Music Hub

"He'll Have to Go" is an American country and pop hit recorded on October 15, 1959 by Jim Reeves. The song, released in the fall of 1959, went on to become a massive hit in both genres early in 1960.


 [hide*1 Background


Reeves recorded what became one of country music's biggest hits ever after listening to a version recorded by singer Billy Brown († January 10, 2009). The song, written by Joe and Audrey Allison, was inspired after the couple was having difficulty communicating by telephone. Audrey had a soft voice and was unable to speak up so her husband could adequately hear her, so Joe would have his wife place the receiver closer to her mouth.[2]

When Brown's version failed to become a hit, Reeves recorded his. It was promptly released to country radio ... as the B-side of the intended hit, "In a Mansion Stands My Love." However, "Mansion" failed to catch on, and disc jockeys began playing the B-side instead.[3] It wasn't long before the song became a huge country and pop hit; several rhythm and blues radio stations played the song, too.

The recording features a small group of musicians: Floyd Cramer on piano, Marvin Hughes on the vibraphone, Bob Moore on bass, Buddy Harman on drums, Hank Garland on guitar and the Anita Kerr Singersproviding the background vocals.[4]

The first verse set the tone: "Put your sweet lips a little closer to the phone/Let's pretend that we're together all alone/I'll tell the man to turn the juke box way down low/And you can tell your friend there with you he'll have to go."[1]

Country music historian Bill Malone noted that "He'll Have to Go" in most respects represented a conventional country song, but its arrangement and the vocal chorus "put this recording in the country pop vein." In addition, Malone lauded Reeves' vocal styling - lowered to "its natural resonant level" to project the "caressing style that became famous" - as being why "many people refer to him as the singer with the velvet touch."[5]

Chart performance[edit][]

"He'll Have to Go" reached #1 on the Hot Country Singles chart on February 8, 1960, where it remained for 14 consecutive weeks. The song was one of just five different titles to occupy the chart's summit during 1960.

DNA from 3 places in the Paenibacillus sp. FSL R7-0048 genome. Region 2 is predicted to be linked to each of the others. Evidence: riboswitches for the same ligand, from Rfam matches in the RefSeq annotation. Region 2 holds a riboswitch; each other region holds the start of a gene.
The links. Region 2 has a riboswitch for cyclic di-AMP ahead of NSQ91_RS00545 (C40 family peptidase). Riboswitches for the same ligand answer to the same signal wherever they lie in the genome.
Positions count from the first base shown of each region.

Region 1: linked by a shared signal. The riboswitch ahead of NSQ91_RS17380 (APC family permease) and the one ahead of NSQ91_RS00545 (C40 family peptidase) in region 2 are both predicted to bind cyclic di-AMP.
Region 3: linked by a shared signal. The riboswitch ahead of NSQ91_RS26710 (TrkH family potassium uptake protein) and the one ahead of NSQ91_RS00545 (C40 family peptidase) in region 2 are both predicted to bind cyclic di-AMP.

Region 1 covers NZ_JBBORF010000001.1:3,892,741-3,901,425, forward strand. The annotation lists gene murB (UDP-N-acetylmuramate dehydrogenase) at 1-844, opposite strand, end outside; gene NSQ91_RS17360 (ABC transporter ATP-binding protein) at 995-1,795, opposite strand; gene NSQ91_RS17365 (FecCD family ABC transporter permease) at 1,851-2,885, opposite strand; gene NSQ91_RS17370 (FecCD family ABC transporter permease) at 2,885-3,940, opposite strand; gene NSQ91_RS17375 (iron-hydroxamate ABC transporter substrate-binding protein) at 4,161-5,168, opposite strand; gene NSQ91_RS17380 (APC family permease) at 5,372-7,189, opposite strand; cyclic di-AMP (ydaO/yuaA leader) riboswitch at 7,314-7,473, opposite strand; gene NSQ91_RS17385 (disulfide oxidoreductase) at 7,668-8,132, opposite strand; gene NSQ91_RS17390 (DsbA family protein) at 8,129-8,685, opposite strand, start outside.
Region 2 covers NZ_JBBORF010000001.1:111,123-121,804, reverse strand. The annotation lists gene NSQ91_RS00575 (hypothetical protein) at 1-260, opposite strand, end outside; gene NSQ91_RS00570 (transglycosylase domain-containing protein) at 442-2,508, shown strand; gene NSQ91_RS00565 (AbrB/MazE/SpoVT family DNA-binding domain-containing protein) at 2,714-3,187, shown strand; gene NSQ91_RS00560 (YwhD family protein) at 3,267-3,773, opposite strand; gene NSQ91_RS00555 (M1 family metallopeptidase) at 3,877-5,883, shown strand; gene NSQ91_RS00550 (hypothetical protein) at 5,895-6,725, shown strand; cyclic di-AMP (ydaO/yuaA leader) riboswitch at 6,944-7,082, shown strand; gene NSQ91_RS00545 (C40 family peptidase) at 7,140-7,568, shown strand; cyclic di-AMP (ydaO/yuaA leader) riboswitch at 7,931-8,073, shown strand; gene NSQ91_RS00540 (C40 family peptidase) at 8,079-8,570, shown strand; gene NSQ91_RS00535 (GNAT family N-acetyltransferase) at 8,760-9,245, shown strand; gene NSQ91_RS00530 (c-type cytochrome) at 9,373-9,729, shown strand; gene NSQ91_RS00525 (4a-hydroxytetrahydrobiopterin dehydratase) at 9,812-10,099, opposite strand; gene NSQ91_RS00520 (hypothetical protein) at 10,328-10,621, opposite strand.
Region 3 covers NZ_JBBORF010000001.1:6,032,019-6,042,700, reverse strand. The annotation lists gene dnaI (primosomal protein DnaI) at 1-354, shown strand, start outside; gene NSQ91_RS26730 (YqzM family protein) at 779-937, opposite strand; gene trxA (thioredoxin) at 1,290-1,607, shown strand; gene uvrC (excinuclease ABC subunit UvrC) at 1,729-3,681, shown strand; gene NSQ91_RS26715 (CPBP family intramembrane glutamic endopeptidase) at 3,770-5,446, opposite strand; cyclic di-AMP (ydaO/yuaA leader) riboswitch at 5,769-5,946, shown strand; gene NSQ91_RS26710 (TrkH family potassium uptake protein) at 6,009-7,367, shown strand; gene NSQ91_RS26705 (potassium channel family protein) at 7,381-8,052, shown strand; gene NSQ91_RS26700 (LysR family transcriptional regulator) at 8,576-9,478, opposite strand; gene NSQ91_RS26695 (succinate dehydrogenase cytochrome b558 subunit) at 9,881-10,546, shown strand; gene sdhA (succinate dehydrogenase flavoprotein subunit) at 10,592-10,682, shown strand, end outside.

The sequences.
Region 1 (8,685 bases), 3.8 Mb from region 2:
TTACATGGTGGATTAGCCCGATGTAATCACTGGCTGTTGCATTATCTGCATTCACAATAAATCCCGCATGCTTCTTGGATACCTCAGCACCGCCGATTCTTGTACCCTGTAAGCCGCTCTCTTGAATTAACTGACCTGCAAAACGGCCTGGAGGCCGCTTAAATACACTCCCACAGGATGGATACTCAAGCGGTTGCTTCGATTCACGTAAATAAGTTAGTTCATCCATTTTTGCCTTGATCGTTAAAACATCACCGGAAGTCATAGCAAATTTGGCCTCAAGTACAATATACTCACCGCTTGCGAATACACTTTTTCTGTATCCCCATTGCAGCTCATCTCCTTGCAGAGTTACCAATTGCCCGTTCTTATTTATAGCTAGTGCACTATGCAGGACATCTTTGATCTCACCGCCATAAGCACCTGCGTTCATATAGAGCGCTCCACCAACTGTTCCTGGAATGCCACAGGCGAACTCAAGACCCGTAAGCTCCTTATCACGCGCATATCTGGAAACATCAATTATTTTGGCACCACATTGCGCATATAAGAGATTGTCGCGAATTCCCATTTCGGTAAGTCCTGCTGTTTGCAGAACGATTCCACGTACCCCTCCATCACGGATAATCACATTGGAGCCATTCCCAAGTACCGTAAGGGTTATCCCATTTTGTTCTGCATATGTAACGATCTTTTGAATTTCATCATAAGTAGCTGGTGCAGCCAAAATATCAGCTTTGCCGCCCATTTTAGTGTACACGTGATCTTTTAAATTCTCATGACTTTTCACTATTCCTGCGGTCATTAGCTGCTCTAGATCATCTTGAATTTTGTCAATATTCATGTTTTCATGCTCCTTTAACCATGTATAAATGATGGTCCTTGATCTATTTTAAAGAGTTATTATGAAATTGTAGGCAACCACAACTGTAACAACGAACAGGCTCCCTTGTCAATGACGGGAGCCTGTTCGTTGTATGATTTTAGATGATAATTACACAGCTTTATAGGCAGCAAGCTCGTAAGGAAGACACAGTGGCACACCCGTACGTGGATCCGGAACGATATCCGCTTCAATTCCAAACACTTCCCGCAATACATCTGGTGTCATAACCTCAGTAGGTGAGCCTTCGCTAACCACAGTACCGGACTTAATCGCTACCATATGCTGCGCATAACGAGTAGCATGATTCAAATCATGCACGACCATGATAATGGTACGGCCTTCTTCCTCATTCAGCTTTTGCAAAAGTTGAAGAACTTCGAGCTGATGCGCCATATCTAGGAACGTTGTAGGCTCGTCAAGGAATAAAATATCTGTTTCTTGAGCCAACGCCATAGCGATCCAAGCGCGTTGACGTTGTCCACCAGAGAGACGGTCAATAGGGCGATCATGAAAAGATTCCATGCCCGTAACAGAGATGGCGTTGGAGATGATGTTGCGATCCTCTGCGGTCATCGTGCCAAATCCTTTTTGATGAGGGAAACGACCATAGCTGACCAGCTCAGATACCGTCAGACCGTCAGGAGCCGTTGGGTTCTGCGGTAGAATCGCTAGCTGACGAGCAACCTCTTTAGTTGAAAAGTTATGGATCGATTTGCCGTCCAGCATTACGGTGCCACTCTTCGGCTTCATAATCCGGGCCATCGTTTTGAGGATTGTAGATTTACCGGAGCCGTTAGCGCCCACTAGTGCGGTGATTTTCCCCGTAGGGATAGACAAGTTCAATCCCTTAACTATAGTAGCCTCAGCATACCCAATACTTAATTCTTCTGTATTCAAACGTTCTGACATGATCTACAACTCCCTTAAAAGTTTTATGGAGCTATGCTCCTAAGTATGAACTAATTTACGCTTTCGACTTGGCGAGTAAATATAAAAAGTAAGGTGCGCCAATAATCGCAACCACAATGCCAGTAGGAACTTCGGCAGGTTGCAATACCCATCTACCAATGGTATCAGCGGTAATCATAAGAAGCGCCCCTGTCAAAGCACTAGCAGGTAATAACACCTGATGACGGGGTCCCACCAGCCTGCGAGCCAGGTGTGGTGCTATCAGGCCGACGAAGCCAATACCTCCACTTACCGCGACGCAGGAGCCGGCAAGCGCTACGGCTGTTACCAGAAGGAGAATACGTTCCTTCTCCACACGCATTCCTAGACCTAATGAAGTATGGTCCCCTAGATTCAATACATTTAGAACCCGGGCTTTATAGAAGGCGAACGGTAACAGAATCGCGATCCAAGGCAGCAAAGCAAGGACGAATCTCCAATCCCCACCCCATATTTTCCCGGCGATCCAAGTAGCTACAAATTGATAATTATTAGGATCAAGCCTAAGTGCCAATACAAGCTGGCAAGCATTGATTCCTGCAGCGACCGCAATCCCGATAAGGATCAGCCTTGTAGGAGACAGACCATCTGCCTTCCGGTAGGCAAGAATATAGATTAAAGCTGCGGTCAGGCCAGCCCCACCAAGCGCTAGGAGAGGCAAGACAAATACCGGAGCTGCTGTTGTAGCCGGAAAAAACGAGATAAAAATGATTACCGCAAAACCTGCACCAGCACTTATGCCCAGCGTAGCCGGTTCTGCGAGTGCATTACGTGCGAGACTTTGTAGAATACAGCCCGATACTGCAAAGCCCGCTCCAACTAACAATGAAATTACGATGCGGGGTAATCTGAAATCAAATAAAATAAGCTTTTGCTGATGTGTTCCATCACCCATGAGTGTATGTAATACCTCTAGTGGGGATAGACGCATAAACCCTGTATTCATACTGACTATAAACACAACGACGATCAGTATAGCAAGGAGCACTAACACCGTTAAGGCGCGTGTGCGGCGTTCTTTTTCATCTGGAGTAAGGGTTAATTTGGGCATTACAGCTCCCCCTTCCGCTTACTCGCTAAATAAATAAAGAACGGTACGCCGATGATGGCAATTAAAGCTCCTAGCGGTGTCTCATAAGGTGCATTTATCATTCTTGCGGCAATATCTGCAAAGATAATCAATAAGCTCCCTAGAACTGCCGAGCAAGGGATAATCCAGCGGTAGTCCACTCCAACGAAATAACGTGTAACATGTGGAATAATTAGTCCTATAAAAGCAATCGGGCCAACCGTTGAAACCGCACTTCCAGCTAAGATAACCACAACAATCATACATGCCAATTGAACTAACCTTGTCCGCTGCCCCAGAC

In addition, the song reached #2 on the Billboard Hot 100 in early 1960 and #13 on the R&B Singles Chart.[6] It also had success abroad, reaching #1 on the Australian Singles Chart and #12 on the UK Singles Chart.

Chart (1960) Peak


Australia Singles Chart 1
Norwegian Singles Chart 1
U.S. Billboard Hot C&W Sides 1
U.S. Billboard Hot 100 2
UK Singles Chart 12
U.S. Billboard Hot R&B Singles 13

Cover versions and answer songs[edit][]

"He'll Have to Go" has been covered by many artists, most notably Ernest TubbElvis PresleyJerry Lee LewisTom JonesBryan Ferry and Ry Cooder. Presley recorded his version of "He'll Have to Go" on Oct. 31, 1976 at his last known studio recording session; it is believed to be the final song he ever recorded in a studio setting.[7] "He'll Have to Go" is also the sole cover song ever issued by the British group Prefab Sprout, their version appearing on the US pressing of their album Steve McQueen, entitled Two Wheels Good in the US.

The song prompted the answer song "He'll Have To Stay" by Jeanne Black. Her song reached No. 6 on the Billboard Hot C&W Sides chart and No. 4 on the Billboard Hot 100 later in 1960. Skeeter Davis made a cover of it in 1961. "He'll Have To Stay" also got an answer song: "I'm Gonna Stay". It was recorded by Johnny Scoggins and released on the single Fraternity 869.

Elton John performed "He'll Have to Go" live on a number of occasions, perhaps most notably in 1979 on his acoustic tour with percussionist Ray Cooper, which included eight historic performances in the Soviet Union, a first for a Western rock artist. Elton had performed the song as part of his regular setlist when he was a pub piano player at the Northwood Hills Hotel in the early 1960s.

According to an account in Philip Norman's official biography, "Elton," in 1967 John chose the song for his Liberty Records audition. Liberty's Ray Williams, who auditioned the young pianist, was bowled over by how "unhip" John was. The song did, however, work well enough to land John a short demo session. Upon the revelation that John could write music well but not lyrics, Williams then suggested John meet with a lyricist who couldn't write music: Bernie Taupin.

The Notting Hillbillies covered this song a few times during their short 1998 tour. Mark Knopfler also covered it.

The Mekons also covered it at least once in a 1986 concert that can be found on the Live Music Archive.

South African singer Ray Dylan covered the song on his album "Goeie Ou Country vol 2".